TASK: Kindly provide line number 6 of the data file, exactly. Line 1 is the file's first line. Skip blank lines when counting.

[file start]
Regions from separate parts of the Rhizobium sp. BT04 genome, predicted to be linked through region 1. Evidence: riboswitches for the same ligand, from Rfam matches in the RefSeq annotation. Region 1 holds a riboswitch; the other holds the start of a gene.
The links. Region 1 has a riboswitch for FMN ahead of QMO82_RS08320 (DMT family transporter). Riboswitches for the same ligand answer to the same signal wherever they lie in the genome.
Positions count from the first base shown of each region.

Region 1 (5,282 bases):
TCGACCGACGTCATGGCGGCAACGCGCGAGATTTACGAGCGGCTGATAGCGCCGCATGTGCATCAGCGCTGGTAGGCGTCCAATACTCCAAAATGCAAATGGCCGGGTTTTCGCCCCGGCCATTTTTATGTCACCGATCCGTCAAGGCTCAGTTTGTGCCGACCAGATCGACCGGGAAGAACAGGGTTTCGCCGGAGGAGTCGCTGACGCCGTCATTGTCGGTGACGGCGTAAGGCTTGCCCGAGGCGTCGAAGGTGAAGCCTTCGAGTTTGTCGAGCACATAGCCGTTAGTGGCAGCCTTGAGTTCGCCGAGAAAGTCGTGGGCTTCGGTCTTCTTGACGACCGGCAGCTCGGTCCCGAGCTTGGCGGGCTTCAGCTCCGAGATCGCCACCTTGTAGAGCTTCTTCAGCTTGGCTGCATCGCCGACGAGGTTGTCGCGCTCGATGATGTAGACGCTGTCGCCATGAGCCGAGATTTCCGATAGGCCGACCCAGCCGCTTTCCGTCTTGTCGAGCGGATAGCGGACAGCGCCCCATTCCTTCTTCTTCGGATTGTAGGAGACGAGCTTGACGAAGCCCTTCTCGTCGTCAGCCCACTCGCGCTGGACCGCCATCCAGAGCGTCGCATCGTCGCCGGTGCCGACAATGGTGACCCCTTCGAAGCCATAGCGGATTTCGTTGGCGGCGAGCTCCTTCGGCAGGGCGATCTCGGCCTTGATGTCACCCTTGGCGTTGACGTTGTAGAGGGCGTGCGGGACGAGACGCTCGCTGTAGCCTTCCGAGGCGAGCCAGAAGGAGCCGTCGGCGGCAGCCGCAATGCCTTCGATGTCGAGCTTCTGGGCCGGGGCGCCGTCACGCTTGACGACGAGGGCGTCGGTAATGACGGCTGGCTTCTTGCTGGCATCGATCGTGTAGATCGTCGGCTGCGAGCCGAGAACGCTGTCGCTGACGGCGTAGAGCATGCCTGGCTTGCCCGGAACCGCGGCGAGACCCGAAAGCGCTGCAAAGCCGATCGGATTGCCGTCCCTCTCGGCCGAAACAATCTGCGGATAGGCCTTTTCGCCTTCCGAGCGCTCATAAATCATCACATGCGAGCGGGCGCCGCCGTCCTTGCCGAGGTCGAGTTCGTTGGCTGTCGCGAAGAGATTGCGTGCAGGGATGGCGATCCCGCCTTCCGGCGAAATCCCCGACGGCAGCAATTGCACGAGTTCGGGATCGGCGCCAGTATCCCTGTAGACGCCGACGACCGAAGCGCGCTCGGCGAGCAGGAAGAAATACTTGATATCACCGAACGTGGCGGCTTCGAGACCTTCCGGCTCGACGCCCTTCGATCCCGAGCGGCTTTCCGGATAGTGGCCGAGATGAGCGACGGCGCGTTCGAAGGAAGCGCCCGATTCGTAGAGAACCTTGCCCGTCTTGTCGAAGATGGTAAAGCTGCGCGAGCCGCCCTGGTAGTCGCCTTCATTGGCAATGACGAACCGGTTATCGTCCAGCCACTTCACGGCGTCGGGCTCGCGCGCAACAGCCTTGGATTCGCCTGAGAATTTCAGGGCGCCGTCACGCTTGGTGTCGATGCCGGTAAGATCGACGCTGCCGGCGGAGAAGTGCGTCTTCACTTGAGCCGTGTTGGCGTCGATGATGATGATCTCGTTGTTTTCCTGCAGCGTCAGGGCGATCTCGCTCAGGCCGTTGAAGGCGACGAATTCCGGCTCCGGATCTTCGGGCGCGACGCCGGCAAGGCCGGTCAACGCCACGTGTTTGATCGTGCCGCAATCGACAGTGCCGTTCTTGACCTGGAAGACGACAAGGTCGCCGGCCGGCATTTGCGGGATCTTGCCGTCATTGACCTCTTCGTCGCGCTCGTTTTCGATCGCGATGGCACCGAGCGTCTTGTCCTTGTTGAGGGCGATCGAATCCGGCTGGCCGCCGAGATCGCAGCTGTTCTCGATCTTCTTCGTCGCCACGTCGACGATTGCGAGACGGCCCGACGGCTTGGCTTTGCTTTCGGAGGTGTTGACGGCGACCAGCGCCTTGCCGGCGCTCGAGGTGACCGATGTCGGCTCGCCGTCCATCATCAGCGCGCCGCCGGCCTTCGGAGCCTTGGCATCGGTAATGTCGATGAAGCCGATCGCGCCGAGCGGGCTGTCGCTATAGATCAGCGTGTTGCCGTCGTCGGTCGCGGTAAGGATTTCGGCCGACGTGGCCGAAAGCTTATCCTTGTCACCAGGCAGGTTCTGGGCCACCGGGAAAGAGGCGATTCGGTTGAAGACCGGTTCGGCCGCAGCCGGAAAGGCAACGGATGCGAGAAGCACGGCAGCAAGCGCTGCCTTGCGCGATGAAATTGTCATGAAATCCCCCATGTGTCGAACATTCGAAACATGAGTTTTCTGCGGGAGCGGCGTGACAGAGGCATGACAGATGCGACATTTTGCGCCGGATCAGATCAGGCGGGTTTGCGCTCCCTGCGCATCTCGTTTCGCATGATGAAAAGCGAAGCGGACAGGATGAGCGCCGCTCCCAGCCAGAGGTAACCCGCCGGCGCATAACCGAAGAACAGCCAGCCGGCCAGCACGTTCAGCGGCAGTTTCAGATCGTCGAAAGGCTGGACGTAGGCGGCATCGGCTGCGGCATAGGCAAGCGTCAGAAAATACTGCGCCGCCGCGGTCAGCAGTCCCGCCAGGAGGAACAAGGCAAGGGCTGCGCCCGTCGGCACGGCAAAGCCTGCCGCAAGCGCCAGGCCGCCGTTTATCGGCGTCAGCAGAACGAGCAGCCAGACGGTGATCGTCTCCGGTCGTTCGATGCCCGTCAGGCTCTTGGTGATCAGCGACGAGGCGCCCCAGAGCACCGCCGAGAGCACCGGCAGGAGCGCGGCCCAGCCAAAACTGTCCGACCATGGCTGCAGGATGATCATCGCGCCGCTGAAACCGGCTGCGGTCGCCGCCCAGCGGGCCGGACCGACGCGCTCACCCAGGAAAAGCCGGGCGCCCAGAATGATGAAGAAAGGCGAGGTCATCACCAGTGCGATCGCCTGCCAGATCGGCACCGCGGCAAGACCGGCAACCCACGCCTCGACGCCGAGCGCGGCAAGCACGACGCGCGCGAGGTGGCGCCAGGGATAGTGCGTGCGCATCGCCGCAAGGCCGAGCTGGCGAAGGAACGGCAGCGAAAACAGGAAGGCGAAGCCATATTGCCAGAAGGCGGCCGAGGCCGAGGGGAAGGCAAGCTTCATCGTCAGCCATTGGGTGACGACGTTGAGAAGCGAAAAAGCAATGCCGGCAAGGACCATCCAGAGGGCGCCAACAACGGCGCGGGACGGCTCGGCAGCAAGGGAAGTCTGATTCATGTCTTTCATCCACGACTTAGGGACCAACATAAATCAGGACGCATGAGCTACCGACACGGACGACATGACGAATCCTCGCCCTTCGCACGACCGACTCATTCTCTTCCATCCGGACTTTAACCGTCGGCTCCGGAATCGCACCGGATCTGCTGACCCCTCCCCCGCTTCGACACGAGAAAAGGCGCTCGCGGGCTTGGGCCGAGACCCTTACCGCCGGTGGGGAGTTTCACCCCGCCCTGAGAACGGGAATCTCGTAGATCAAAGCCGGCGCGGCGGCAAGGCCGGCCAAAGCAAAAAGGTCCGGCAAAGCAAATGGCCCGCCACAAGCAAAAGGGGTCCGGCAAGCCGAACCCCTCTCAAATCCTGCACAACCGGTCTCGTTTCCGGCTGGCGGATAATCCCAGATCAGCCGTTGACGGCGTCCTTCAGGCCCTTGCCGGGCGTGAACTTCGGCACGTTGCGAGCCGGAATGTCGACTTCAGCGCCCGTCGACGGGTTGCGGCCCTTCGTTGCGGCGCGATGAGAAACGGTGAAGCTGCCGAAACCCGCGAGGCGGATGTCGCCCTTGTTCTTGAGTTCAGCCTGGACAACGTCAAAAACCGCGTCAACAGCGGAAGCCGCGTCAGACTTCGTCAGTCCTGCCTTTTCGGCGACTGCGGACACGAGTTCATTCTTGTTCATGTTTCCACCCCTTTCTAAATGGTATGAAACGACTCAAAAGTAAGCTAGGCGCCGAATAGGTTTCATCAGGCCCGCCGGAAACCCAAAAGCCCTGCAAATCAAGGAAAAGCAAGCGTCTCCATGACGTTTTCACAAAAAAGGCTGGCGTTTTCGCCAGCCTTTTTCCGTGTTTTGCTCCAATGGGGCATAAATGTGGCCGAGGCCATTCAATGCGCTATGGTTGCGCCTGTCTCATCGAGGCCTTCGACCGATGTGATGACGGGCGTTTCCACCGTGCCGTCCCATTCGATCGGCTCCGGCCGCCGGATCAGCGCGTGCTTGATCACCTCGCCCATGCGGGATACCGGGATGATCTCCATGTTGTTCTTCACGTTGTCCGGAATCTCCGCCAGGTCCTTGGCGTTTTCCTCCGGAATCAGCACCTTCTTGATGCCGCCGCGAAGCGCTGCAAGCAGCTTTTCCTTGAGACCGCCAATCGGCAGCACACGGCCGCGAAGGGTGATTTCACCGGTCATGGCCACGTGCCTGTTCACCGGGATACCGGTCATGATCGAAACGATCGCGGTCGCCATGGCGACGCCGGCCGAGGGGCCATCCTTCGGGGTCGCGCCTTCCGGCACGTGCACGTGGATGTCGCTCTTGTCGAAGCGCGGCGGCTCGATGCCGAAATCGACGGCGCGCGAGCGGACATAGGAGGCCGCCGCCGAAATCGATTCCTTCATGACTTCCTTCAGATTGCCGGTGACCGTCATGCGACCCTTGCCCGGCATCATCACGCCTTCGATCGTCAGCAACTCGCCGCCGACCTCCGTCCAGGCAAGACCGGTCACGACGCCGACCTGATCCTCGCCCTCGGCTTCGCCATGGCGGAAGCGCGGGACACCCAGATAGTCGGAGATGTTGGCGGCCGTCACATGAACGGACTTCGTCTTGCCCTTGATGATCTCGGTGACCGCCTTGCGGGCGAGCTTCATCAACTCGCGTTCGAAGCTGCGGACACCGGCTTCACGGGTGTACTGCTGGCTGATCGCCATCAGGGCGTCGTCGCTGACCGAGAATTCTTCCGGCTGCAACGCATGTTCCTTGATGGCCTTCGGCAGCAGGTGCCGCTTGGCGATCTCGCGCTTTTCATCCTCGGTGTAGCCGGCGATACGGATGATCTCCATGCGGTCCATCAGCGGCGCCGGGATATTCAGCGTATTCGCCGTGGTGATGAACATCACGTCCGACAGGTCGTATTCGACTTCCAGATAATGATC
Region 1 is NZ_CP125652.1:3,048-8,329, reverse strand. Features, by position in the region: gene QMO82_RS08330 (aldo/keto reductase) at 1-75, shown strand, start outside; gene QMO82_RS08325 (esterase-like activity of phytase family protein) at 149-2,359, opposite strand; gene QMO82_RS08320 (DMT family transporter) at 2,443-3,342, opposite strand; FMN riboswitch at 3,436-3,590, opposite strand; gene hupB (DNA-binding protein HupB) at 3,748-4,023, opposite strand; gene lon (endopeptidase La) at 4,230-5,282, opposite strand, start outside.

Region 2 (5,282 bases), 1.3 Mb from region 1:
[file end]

Region 1 is NZ_CP125652.1:3,048-8,329, reverse strand. Features, by position in the region: gene QMO82_RS08330 (aldo/keto reductase) at 1-75, shown strand, start outside; gene QMO82_RS08325 (esterase-like activity of phytase family protein) at 149-2,359, opposite strand; gene QMO82_RS08320 (DMT family transporter) at 2,443-3,342, opposite strand; FMN riboswitch at 3,436-3,590, opposite strand; gene hupB (DNA-binding protein HupB) at 3,748-4,023, opposite strand; gene lon (endopeptidase La) at 4,230-5,282, opposite strand, start outside.